Going to the Cinema in Salvador, Brazil

The other day, I wanted to go and see a movie. Luckily, there were two cinemas on the map in Avenida José Joacquim Seabra, right around the corner from where I live in Salvador, Bahia, Brazil.

The Cine Teatro Jandaia was closer, so I stopped there first. It’s a huge block of concrete, with a curious mix of fascist-brutalist and art déco style.

cinema Teatro Jandaia outside 1cinema Teatro Jandaia outside 2

But it didn’t look very open. Or actually, it looked too open, for many of the windows were broken, half of the roof had collapsed and trees were growing inside of the building. Mind you, this is in a very busy and active shopping street, not in some deserted part of town.

Through the windows, I could get a glimpse of the grandeur that this cinema used to display. For example this large rosette on the ceiling:

cinema Teatro Jandaia rosette

I had already become less interested in watching a movie than in the history of the Cine Teatro Jandaia itself.

But there was one more cinema in the same road, the Tupy, and maybe it would be open. At first sight, it didn’t look too promising either. The choice of colors and the typeface looked like 1950s/1960s. But then, the door was open and the sign promised “two films every day”, adding – in smaller print – “erotic ones”. That was not what I had come looking for.


Although the door was open, I thought that this porn cinema must have been put out of business by the internet. The ticket office didn’t look very active. But then I saw the note posted to the left of the small window, announcing that from 1 December 2015 the price for a ticket would be “readjusted” to 8 reals (= 2 USD). So, this place was still in business, and as I had become more curious about the cinema itself, I thought for a moment: “What the heck, 2 dollars for the crazy experience of sitting in a porn theater from the 1950s with some Brazilian guys (or alone) and watching a film in Portuguese (maybe also from the 1950s) is worth it.”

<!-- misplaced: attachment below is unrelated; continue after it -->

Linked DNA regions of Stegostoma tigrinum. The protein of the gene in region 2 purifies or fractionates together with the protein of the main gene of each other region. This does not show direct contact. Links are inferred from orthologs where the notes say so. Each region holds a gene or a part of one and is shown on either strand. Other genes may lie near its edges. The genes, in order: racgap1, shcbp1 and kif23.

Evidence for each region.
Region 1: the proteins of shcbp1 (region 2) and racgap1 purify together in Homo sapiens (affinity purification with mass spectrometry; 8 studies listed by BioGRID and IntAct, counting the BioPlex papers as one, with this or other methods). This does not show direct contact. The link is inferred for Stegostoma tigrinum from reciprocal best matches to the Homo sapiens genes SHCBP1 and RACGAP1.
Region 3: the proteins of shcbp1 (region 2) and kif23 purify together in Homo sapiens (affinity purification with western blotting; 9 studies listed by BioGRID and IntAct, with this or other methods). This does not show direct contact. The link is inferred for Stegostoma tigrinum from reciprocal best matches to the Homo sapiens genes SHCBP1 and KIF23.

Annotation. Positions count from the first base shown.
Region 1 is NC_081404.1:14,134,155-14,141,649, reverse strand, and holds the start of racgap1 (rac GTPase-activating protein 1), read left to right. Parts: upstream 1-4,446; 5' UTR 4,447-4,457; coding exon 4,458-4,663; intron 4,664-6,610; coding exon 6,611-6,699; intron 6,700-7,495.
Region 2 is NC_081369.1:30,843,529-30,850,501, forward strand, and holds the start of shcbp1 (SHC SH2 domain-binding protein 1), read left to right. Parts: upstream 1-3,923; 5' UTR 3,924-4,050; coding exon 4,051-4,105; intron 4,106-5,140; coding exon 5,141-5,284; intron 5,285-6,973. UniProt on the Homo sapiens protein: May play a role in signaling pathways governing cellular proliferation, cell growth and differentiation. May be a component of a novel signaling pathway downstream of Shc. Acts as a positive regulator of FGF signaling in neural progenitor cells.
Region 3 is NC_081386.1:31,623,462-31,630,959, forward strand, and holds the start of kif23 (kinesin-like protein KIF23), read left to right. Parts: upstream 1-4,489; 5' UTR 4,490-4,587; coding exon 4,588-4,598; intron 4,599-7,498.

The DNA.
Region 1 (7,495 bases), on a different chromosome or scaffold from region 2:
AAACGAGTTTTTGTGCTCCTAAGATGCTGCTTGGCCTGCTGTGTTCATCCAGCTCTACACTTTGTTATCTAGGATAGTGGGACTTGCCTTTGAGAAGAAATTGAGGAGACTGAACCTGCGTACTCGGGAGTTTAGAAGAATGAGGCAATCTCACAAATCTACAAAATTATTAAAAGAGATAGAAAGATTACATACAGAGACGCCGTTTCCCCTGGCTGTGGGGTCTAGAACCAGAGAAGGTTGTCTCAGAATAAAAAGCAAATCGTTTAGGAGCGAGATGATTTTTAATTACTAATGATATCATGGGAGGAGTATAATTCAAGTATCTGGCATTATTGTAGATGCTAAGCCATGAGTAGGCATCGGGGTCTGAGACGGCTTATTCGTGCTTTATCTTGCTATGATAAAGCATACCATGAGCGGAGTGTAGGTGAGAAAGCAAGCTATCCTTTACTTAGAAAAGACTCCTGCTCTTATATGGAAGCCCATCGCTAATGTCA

But nobody sat behind the window. There was no note announcing the times of the two daily shows (lousy marketing). And probably, I would have been to shy anyway.

Instead, I went home to research the story of the two cinemas. The Tupy had indeed opened in 1956 and hadn’t changed much, except that the small letters announcing the “erotic” content were a recent addition. In their place, it used to say “explicit sex” in large letters.


Well, maybe it has become less explicit over time.

The Cine Teatro Jandaia is even older. First opened in 1910 and rebuilt in 1931, it was operated by different companies, but the last owner showed double features of porn and martial arts. The kind of cinema where Quentin Tarantino would hang out at. It closed in 1993, too early to blame the internet for it.

I found some magnificent photos from the inside of this theater and one from its glory days:

cinema Teatro Jandaia 1cinema Teatro Jandaia 2cinema Teatro Jandaia 3

cinema Teatro Jandaia 4

cinema Teatro Jandaia 5

Only one screen, but 2,100 seats. The exact opposite of today’s multiplex cinemas. And possibly the reason it didn’t survive.

About Andreas Moser

Travelling the world and writing about it. I have degrees in law and philosophy, but I'd much rather be a writer, a spy or a hobo.
This entry was posted in Brazil, Cinema, Photography, Travel and tagged , , . Bookmark the permalink.

17 Responses to Going to the Cinema in Salvador, Brazil

  1. Cecilia says:

    Oh my!!! Haha really? I cant stop to laugh!!!
    You should call to a friend… Maybe one could give support to the other and you 2 could get a really funny experience. I loved the history.

  2. Cecilia says:

    For sure yes!! I cant Belive that you missed this chance.
    It would be a unforgeteble date! I think that girl would be very embarasing, but for sure
    Laugthing a lot!!!

  3. Dino Bragoli says:

    Amazing to see how things can change, they must have been expensive to build and maintain. Another great article from you.

    • Thank you!
      Yes, and unlike today’s cinemas, they were built with style and attention to detail, so probably much more expensive (comparatively) than today’s cinemas. Damn TV, it destroyed the cinemas. Without it, I would go there every night to watch the news.

  4. Miriam says:

    What a very entertaining read.

  5. religionerased says:

    There is something about old abandoned buildings that fills me with curiosity.. Mainly because of the contrast between now and a very busy then.

  6. Mat says:

    Again you missed the point… The Tupy is nowadays a meeting point for very cheap hookers and clients
    More infos in portuguese: http://impressaodigital126.com.br/?p=22250

  7. Pingback: Vor hundert Jahren lief ein Film, den es eigentlich nicht geben hätte dürfen – März 1922: Nosferatu | Der reisende Reporter

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